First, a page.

News of Radio Prague

Czech Republic hit by worst floods in over a century

A state of emergency is still in force in the Czech Republic where the capital Prague and many other parts of the country have been hit by the worst floods in more than a century. Over 200,000 people have been evacuated from their homes, 70,000 in Prague alone. Floodwaters and debris have smashed railway bridges, knocked out water treatment plants and closed roads throughout the country. At least ten people have died and two are missing. Damage has been estimated at hundreds of millions of crowns

Vltava falling, historic Old Town spared disaster

In Prague the river Vltava appears to be falling, after earlier fears it would engulf the city's historic Old Town. The last round of evacuations took place in the early hours of Wednesday morning. Residents of the Old Town and Josefov districts - home to Prague's ancient Jewish quarter - were forced to leave their homes, and emergency workers erected sandbag walls to protect the National Theatre and the Old Town Square. Streets in the Mala Strana, Karlin, Smichov and Holesovice districts are underwater.

Electricity, phone lines down, transport disrupted

Electricity and phone lines are still down in many parts of the capital. Czech Telecom says more than 50,000 fixed lines have had to be disconnected throughout the country, and mobile operators are also experiencing problems. Public transport in Prague has been further restricted, with flooding still reported in four metro stations.

Floods ravage country, some reluctant to leave homes

The floods have affected many areas of the Czech Republic. In southern and western Bohemia water levels are gradually falling, but other regions are bracing themselves for further floods. In the South Moravian town of Znojmo 5,000 residents have been evacuated as a flood wave approaches the town. Some of the most serious flooding is currently in Central Bohemia. The town centre of Kralupy nad Vltavou, a few kilometres north of Prague, is underwater and 3,000 people have been forced to leave their homes. Floods are expected in the northern town of Usti nad Labem but reports say residents are ignoring police appeals for them to move to temporary shelters.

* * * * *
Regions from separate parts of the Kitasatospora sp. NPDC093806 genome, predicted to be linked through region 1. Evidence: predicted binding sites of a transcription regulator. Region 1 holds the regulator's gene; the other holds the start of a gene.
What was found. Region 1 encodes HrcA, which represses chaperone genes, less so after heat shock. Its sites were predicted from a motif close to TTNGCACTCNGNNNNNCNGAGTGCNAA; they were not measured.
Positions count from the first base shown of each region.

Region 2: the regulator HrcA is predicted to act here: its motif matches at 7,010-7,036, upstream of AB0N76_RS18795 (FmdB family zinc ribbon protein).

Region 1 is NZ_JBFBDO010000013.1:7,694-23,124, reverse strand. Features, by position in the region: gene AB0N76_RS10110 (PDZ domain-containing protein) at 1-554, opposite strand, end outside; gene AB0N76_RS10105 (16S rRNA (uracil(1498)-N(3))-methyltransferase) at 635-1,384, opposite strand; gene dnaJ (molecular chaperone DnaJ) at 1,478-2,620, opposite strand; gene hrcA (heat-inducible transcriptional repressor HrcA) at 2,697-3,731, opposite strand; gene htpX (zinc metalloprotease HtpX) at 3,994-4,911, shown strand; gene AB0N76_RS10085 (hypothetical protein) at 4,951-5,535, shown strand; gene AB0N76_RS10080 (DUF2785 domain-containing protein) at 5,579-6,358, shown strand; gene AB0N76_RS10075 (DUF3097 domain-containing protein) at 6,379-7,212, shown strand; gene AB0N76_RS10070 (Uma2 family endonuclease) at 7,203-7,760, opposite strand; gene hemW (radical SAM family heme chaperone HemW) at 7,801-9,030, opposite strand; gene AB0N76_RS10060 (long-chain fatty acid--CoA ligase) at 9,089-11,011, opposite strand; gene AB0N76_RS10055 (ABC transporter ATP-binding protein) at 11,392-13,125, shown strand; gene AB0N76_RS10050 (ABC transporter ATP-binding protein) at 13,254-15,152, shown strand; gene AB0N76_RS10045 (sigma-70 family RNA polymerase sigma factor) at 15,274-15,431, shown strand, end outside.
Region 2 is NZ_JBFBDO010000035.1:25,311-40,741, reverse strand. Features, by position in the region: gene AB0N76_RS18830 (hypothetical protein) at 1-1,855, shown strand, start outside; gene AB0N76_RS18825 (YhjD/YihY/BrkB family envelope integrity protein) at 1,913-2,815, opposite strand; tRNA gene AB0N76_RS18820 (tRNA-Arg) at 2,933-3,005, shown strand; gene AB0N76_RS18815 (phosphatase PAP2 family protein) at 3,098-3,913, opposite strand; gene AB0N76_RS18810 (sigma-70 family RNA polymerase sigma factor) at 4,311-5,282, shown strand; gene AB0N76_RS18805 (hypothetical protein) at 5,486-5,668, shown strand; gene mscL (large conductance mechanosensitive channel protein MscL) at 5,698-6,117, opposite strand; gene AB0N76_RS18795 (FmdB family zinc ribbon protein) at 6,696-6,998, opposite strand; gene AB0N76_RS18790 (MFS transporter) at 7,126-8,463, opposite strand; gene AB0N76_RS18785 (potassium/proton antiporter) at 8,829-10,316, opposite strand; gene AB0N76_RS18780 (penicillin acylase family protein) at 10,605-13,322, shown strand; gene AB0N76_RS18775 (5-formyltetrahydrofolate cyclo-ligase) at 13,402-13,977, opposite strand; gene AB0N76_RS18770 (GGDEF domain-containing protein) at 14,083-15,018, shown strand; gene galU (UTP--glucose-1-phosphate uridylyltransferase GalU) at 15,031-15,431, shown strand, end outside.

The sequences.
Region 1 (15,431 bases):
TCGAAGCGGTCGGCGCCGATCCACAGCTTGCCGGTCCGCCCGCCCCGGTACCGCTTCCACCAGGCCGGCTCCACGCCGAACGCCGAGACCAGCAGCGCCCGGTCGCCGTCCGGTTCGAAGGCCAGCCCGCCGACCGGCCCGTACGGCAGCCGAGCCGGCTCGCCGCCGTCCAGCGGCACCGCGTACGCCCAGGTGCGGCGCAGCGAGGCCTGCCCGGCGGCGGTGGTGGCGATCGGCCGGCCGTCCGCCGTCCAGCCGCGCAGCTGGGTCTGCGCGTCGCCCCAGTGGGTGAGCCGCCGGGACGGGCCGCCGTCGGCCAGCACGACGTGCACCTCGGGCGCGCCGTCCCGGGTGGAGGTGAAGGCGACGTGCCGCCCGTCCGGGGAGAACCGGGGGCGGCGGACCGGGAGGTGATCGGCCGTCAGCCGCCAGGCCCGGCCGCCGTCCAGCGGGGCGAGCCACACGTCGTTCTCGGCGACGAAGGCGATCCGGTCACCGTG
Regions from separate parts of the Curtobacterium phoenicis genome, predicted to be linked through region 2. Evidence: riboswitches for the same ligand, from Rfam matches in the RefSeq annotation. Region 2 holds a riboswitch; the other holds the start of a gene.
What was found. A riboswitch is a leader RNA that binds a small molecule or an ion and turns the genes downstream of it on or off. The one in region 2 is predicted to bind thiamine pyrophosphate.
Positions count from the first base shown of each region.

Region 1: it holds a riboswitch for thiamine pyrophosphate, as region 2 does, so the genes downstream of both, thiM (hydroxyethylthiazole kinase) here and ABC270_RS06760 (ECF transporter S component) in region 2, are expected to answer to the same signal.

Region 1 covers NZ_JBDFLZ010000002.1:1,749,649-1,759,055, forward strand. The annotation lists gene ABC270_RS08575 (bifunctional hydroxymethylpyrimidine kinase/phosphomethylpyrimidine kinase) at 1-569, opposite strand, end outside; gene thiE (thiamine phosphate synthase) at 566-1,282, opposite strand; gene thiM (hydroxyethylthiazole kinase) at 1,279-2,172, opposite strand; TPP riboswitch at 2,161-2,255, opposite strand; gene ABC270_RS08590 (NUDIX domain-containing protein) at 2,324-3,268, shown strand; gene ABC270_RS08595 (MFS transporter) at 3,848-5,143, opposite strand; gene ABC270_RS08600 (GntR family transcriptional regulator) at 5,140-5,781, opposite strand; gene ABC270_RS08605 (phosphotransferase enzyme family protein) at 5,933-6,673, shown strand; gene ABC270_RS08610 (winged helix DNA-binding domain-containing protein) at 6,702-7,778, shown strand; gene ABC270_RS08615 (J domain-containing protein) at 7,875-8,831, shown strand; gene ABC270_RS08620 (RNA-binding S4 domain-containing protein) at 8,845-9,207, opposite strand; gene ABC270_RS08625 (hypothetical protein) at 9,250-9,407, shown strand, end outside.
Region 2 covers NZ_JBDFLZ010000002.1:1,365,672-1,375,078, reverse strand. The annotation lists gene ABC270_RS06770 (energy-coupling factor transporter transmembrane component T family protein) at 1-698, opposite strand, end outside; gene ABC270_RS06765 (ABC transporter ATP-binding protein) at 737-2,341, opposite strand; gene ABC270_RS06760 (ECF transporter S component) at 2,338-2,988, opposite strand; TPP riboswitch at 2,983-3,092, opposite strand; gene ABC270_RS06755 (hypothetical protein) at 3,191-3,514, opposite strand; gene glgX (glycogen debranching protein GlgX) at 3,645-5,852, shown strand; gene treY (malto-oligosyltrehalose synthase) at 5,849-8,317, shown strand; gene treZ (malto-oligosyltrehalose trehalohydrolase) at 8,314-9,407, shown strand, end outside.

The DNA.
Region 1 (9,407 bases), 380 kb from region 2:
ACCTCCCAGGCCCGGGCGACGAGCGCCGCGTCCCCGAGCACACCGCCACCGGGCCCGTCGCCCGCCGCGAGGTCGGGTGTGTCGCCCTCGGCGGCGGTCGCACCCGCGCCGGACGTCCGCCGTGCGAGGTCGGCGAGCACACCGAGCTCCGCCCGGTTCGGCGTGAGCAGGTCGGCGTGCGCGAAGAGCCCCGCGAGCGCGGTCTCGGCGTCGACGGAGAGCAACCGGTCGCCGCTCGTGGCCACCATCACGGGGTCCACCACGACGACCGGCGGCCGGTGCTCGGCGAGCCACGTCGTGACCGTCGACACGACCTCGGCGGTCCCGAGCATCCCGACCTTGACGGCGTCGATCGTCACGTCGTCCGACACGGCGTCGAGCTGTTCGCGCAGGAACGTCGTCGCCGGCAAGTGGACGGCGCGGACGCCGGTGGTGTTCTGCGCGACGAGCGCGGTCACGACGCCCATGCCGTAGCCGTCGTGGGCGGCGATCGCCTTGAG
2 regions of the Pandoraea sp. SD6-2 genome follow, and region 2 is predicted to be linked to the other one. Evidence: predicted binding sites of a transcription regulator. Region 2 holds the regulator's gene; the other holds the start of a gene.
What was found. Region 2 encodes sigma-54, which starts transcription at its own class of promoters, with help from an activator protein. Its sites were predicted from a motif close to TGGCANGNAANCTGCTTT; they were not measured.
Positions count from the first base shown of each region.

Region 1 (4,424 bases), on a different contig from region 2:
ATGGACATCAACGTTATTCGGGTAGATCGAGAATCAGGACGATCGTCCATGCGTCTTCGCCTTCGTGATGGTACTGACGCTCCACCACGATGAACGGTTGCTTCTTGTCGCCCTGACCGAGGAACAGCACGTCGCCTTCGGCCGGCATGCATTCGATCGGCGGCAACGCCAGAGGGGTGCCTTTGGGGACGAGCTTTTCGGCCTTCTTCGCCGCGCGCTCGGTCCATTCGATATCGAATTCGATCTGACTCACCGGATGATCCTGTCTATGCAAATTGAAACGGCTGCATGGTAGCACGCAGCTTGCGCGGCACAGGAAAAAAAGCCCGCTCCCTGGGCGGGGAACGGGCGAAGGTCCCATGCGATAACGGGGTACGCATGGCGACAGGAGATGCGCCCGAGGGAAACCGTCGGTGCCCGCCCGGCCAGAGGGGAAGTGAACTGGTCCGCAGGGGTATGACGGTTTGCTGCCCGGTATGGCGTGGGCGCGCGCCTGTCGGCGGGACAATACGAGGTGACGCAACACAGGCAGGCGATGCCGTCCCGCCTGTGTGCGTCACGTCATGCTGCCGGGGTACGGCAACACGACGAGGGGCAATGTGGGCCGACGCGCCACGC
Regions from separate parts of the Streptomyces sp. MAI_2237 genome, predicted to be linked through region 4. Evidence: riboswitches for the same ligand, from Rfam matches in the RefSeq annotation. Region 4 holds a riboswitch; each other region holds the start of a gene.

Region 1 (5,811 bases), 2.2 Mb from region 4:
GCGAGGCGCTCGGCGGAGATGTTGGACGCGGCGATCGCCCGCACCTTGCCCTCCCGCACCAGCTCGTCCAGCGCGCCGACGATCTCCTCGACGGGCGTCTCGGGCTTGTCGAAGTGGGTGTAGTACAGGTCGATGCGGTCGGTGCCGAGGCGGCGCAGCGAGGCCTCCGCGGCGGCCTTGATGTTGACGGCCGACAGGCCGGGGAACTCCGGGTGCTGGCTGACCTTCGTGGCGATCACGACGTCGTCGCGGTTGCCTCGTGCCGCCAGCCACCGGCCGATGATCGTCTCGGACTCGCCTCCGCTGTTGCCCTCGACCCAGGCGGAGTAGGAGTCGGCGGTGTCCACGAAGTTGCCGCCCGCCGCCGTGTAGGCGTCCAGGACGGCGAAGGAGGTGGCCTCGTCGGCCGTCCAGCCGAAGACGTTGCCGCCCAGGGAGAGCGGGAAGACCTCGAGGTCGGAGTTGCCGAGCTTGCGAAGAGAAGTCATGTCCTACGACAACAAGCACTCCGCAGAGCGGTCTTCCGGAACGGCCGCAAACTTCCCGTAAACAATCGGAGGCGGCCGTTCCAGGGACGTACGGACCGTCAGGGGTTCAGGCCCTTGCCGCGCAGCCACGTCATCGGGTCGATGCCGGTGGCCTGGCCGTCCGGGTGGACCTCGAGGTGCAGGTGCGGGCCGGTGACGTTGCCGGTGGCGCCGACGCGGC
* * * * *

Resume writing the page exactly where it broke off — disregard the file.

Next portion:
Government to release emergency funds

The government is releasing 380 million crowns in immediate emergency aid, and more funds are to be made available if necessary. The European Commission is said to be considering ways of helping the Czech Republic and several European countries have also pledged assistance.

Prime Minister, President to meet Wednesday evening

President Vaclav Havel cut short his holiday in Portugal on Wednesday, and returned to Prague for talks with Prime Minister Vladimir Spidla. Earlier Mr Spidla appeared on television, appealing for people to remain calm, co-operate with the authorities and not hamper rescue efforts. In a statement broadcast by national television Mr Spidla thanked the Czech people for facing a grave situation with "great courage and great vigour". Mr Havel was later seen on television walking across Charles Bridge.

Emergency shelters set up throughout country

Emergency shelters have been set up in many parts of the country and psychologists are helping flood victims to deal with the crisis. Telephone help lines and counselling centres are working around the clock. The mayor of Prague has advised people not to return to their homes too soon, since parts of the Czech capital are expected to remain without electricity and gas, clean water and food supplies for some time.


Finally a look at the weather, the belt of rain which has plagued the south-western parts of the country is expected to gradually move east. Driving rain should be replaced by scattered showers. Temperature in the daytime on Thursday will peak at 22 degrees Celsius.